Blue-throated Conures in Aviculture
(Pyrrhura cruentata)


by David T. Longo


Longo�s Aviaries Inc.
Meaford, Ontario, Canada


The Blue-throated conures are best recognized as being one of the most colourful members of the Pyrrhura family. Other than countries that commonly speak English this species is commonly referred to the "cruentatas" acknowledged from their latin name. This species has existed in aviculture longer than most of us are led to believe. Their natural soil is in Brazil, where it all started. The natural distribution of this specimen is from southeastern Brazil. Their range extends from the south side of Bahia directly south to the northeastern side of Sao Paolo across to Rio de Janeiro. They do exist on the east side of Bahia to the coast from Itabuna to Mucuri.

The Blue-throats were first introduced into European aviculture presumably through Portugal and other close countries with their related history to Brazil and have been recorded there more than 100 years ago. They became popular and more in demand in the 1970�s in European aviculture increasing numbers of offspring being bred and imported. Until today, Brazil has still never allowed the export of these birds. Suggesting the birds were exported from other countries other than Brazil are not impossible. There are always possibilities that these birds may have been traded over borders surrounding Brazil, in these countries, were kept and bred and may have exported offspring as well as founder stock to Europe. They are a smaller bird and reproductive rates occur very rapidly, maturity in these specimens as young as 10 months and large clutch sizes ranging from 4 to 11 eggs. The possibilities are endless as to positively tracking each individual birds original status in Europe.

The only birds that may have been legally exported were zoological institutions that orchestrated expeditions to the specimens� countries of origin. There, the specimens could be found and acquired to introduce them to their exhibits. The attraction to lure the public to the zoos with these small subjects may have not been very lucrative and still is not today. In turn the zoological institutions forwarded the birds to local aviculturists and started a new foundation for their increasing populations in Europe. The same scenarios occurred with the Blue-headed Macaw (Propyrrhura couloni) and other specimens so should not rule out the blue-throated conures to these international methods just yet.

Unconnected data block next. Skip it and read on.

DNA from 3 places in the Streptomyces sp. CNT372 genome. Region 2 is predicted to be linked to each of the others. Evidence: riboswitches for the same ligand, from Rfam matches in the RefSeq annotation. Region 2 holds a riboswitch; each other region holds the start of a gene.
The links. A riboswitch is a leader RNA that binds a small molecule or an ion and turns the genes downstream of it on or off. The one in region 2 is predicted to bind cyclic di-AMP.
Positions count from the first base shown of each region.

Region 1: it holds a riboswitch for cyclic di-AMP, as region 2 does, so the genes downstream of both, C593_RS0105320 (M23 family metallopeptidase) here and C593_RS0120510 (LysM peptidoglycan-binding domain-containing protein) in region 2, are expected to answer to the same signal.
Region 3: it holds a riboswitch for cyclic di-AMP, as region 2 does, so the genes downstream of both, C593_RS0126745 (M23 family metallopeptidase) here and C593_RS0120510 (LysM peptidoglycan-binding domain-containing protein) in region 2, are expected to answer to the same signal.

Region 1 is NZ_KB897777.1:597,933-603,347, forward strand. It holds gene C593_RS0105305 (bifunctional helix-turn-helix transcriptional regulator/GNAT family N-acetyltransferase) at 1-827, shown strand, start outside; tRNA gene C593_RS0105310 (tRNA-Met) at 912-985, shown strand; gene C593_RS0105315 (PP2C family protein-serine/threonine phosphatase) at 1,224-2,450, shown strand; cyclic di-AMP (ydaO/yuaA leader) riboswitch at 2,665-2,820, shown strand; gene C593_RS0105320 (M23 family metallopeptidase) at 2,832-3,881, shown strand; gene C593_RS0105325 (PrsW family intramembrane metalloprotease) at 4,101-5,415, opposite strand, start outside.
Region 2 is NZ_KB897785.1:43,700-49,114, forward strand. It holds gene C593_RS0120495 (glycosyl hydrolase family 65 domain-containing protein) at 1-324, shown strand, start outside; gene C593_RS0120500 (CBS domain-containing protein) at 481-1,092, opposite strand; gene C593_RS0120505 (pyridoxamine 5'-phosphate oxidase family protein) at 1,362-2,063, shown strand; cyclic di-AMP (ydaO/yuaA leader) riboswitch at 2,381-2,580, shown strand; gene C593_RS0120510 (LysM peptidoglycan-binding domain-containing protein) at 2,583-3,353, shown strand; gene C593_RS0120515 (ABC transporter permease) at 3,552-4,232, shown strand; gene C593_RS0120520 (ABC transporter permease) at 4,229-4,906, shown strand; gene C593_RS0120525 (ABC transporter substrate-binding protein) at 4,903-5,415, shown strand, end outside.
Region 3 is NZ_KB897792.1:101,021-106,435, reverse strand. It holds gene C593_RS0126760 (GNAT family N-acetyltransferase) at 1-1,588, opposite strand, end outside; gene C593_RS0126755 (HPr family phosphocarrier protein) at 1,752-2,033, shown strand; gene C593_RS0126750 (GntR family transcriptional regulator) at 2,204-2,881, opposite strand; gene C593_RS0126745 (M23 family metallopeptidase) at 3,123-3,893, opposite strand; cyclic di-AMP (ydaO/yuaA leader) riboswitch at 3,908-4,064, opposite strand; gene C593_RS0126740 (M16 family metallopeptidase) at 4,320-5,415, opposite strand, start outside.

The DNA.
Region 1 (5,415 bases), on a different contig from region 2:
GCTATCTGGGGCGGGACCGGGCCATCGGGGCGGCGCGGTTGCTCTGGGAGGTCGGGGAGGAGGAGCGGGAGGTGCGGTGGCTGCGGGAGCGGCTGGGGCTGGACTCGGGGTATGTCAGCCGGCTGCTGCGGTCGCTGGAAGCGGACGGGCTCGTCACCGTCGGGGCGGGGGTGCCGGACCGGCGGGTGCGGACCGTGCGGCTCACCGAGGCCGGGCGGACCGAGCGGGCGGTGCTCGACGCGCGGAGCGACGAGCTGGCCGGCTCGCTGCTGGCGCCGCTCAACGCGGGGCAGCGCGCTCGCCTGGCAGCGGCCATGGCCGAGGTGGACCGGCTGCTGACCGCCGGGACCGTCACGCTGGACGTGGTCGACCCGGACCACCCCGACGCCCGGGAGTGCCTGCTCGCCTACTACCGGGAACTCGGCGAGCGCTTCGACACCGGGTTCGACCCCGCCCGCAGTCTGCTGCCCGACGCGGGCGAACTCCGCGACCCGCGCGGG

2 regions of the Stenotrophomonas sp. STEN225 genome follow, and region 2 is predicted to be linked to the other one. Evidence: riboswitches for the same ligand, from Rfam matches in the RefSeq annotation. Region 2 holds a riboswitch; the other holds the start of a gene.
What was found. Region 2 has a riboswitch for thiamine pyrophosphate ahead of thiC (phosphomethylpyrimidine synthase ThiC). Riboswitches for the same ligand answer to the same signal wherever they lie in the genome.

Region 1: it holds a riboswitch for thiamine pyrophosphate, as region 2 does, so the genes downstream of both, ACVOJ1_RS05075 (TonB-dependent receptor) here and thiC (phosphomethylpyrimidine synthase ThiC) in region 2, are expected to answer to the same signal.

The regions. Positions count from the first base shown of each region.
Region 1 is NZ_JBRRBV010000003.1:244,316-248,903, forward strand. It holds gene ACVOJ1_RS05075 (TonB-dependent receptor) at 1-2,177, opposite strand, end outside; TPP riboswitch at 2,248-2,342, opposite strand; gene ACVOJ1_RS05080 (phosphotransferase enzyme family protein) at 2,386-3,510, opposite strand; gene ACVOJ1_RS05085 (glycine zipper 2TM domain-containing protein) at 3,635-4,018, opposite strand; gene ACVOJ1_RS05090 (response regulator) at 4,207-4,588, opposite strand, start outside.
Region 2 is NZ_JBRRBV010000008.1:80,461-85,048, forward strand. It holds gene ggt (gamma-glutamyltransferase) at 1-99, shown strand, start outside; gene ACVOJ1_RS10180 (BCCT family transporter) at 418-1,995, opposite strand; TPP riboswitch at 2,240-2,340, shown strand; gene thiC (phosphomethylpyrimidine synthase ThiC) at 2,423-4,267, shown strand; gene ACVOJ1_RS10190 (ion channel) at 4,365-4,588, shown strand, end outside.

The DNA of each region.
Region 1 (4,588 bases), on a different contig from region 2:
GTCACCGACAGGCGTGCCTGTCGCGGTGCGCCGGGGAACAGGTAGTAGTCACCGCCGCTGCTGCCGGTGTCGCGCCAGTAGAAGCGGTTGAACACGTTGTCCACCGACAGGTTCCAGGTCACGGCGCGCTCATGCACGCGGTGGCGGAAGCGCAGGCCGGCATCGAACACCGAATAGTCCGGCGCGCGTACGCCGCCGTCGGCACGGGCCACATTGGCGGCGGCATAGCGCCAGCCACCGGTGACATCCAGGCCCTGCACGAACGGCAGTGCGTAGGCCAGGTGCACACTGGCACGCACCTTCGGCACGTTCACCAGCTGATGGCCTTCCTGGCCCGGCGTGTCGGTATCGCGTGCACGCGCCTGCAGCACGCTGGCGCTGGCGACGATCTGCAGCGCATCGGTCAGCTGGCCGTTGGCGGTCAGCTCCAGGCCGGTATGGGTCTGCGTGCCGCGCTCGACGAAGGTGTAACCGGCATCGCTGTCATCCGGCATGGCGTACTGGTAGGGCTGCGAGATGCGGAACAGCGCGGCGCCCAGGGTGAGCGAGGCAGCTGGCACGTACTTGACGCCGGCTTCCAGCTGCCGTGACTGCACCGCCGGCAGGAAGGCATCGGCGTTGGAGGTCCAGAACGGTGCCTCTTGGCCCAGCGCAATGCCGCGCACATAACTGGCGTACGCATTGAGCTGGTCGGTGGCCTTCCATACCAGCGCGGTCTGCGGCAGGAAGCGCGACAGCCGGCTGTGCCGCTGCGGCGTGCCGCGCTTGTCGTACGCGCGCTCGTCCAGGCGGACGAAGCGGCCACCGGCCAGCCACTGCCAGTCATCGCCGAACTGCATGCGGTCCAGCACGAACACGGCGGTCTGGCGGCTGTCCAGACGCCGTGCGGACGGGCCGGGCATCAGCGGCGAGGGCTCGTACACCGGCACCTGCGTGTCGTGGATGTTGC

1987 marked a black day in the history of U.S. aviculture. This was the last major import that entered U.S. through California and carried Exotic Newcastle�s Disease with it. U.S.F.W.S. and U.S. Environment agencies decided for the protection of the country, poultry industry and safety of Americans, it was in their best interest to shut down the U.S. from any more commercial importing of psittacines. This dramatically slowed down the interest of new specimens to work with in America. The rules and regulations became much more stringent If it were not for this, the blue-throats would have entered U.S. aviculture by the early 1990�s before Canada, as well as other Pyrrhuras and other birds that have no official legal status of their origin. Fortunately, there are few dedicated individuals that have implemented consortium arrangements with the U.S.F.W.S. Up until the last 3-4 years there were barely any blue-throats in N. America. Many of the available species in Europe landed in Canada and were bred by few aviculturists within the same year they were all imported. The price tag on the head of Pyrrhuras mainly lie on their availability, they are abundant in large numbers in Europe and S. Africa hence can be obtained very inexpensively. The importers and exporters in Canada, U.K., S. Africa and other countries that presently posses the blue-throats have not controlled the amounts that have crossed their borders. This helped the birds� overpopulation; hence the dramatic decrease in the price of the birds, virtually worth nothing. In the past three years the price on blue-throats, rose-crowned and rose-fronted have come down almost to the same value as pearly and white-eared conures. The consortium members in the U.S. have better control of the genetic and dispersion status of the Pyrrhuras that have been recently imported therefore will always maintain a higher value on them in the United States. Blue-throated Conures already exist in one or two collections in US and due to the poor luck finding any legal birds globally, the aviculturists stand a narrow chance of importing them unless they can prove to the government the birds are of legal descent. Hopefully the federal government should take into consideration the birds will not exist a very healthy genetic future in their country if they do not allow new bloodlines� importation, otherwise, it would be in the individual specimens� best interest to be put in a breeding program where they do exist in other countries before their time runs out.

All in all, these conures like most Pyrrhuras do not realize how small their size is compared to their personalities are and are quite comical when being hand reared. I am fortunate enough to be currently working with 4 unrelated pairs of Blue-throateds. They do not exist as pets here in Canada yet and do not think they will be available as pets until we can establish a good genetic pool for them. Providing them as pets is not the goal but due to isolated circumstances, this is more than likely to occur. They still do exist in stable numbers in Brazil and in captivity worldwide and should have a promising future in aviculture.


Dave T. Longo
Longo's Aviaries Inc.
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